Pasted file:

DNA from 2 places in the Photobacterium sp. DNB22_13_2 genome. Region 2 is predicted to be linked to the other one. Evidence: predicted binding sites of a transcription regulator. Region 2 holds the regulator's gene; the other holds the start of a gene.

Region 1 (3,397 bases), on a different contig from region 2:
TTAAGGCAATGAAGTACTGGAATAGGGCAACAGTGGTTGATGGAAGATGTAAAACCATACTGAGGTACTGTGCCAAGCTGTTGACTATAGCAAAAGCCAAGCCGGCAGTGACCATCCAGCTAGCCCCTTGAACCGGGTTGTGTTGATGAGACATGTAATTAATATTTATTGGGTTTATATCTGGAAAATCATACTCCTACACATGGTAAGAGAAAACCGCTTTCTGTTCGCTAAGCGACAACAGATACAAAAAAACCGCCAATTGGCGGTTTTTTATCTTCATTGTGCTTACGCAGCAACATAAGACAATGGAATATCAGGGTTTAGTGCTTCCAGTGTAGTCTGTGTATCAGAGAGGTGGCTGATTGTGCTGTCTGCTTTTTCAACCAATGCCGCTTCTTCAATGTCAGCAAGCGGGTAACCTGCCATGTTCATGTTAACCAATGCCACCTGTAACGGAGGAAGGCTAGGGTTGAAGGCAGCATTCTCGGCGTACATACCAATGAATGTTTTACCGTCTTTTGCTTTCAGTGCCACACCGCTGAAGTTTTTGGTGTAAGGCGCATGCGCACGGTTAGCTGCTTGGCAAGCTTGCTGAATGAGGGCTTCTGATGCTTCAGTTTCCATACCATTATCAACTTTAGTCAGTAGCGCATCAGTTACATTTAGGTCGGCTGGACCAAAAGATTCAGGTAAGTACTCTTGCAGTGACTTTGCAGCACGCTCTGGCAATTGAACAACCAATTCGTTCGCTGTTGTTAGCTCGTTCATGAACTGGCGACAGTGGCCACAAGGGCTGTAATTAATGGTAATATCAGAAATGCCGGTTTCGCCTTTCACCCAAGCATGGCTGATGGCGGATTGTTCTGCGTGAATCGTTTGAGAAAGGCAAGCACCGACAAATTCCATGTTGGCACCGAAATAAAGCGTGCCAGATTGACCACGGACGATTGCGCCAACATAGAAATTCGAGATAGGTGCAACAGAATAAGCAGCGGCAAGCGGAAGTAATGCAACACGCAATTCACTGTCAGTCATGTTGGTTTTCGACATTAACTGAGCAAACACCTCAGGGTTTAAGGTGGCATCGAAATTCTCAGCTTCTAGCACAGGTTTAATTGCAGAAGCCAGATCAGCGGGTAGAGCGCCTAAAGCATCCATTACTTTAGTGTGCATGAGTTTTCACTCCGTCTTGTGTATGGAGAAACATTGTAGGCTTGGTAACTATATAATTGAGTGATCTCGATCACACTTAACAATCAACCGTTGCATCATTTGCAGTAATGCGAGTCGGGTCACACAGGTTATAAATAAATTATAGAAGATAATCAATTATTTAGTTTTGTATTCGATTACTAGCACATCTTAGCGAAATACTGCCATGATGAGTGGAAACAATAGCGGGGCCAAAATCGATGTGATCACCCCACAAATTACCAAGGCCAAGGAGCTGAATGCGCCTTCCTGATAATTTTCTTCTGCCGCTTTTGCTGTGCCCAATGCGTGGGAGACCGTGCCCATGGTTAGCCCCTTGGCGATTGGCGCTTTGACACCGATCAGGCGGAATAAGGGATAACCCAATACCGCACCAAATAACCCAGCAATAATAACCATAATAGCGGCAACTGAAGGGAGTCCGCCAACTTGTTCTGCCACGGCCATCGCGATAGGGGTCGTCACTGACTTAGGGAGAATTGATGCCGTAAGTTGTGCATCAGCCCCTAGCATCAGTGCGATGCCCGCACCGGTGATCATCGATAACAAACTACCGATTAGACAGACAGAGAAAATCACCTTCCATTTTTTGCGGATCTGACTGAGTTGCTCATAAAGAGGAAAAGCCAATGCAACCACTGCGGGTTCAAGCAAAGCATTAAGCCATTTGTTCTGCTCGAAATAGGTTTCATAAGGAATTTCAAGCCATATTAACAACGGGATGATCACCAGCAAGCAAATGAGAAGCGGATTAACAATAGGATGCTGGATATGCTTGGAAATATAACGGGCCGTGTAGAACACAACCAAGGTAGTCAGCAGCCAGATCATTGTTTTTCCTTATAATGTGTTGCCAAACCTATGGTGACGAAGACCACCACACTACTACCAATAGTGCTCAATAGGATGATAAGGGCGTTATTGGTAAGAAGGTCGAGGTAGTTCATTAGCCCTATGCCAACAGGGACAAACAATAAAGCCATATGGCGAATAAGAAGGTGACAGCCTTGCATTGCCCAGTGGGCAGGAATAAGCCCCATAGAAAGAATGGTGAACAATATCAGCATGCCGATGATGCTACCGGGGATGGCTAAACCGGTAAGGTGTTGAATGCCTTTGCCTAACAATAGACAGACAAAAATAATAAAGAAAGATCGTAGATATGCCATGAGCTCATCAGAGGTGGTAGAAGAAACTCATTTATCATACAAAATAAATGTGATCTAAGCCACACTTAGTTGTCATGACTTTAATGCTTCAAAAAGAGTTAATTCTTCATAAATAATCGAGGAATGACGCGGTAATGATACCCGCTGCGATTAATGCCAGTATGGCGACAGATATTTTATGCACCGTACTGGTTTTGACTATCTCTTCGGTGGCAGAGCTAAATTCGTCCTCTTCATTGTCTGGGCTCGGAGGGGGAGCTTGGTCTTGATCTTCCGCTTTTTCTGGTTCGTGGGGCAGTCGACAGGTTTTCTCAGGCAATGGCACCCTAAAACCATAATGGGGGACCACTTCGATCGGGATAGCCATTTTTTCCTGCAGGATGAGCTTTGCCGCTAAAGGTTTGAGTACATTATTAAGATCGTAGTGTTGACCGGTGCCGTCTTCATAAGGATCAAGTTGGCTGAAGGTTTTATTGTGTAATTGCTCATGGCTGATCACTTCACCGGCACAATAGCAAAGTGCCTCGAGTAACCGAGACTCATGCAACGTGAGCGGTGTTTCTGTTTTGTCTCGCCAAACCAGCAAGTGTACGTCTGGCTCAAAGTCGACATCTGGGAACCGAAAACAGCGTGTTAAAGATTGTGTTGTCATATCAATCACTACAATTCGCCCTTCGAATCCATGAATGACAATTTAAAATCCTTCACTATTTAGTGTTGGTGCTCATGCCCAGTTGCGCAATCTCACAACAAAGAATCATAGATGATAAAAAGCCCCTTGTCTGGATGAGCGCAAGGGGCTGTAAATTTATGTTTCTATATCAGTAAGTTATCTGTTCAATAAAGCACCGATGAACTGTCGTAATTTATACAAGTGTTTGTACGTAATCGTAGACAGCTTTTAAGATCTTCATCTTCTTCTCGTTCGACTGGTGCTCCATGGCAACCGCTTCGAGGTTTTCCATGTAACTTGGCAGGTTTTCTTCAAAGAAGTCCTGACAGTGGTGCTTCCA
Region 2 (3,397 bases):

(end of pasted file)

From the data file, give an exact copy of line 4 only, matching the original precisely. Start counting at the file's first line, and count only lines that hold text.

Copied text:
Region 2 (3,397 bases):